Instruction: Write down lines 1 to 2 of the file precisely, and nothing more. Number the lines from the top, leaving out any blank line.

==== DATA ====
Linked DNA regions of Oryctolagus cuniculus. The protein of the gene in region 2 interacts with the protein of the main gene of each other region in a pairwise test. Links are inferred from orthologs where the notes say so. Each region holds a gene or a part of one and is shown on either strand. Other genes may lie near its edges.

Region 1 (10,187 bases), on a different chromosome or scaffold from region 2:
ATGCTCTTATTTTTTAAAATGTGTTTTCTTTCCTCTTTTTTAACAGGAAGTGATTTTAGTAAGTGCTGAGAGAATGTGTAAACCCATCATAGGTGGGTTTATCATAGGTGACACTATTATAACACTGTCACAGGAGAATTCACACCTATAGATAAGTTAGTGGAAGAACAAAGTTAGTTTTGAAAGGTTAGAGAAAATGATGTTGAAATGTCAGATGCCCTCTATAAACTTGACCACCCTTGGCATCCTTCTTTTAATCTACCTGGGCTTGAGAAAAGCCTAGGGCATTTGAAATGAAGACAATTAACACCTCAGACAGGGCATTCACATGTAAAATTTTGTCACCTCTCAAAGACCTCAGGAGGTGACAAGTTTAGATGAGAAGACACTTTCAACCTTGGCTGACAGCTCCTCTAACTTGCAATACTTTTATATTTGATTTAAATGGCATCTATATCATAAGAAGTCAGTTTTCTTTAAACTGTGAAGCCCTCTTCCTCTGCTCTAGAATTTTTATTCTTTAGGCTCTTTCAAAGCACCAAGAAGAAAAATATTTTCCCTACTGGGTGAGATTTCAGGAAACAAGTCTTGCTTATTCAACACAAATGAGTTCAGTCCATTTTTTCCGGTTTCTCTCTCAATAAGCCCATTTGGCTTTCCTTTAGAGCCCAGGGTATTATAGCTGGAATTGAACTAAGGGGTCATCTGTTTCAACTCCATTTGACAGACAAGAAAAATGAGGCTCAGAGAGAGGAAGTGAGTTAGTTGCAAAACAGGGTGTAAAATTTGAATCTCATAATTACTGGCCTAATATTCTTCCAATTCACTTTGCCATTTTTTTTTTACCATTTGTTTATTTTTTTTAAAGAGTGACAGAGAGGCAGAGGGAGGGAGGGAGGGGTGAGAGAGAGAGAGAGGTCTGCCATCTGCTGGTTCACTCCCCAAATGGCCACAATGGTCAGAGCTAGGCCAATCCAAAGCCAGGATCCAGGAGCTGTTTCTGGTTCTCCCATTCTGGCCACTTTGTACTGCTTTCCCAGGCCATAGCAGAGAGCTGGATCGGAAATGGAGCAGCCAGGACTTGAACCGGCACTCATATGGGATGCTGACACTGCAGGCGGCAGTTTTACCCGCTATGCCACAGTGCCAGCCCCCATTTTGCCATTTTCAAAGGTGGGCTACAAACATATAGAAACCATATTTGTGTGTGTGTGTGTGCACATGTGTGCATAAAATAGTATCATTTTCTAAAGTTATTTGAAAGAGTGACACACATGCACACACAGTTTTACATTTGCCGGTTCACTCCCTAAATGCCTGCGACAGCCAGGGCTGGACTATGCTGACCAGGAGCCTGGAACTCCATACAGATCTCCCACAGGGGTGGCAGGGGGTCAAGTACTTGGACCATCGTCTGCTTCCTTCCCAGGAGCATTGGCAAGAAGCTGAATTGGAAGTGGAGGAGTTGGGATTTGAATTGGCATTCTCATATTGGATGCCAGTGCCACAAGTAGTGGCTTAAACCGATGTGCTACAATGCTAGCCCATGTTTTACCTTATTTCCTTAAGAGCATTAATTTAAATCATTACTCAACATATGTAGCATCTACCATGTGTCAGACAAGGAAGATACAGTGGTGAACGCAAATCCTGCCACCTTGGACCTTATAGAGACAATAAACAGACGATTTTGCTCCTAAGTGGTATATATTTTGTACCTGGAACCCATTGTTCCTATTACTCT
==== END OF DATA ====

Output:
Linked DNA regions of Oryctolagus cuniculus. The protein of the gene in region 2 interacts with the protein of the main gene of each other region in a pairwise test. Links are inferred from orthologs where the notes say so. Each region holds a gene or a part of one and is shown on either strand. Other genes may lie near its edges.

Region 1 (10,187 bases), on a different chromosome or scaffold from region 2: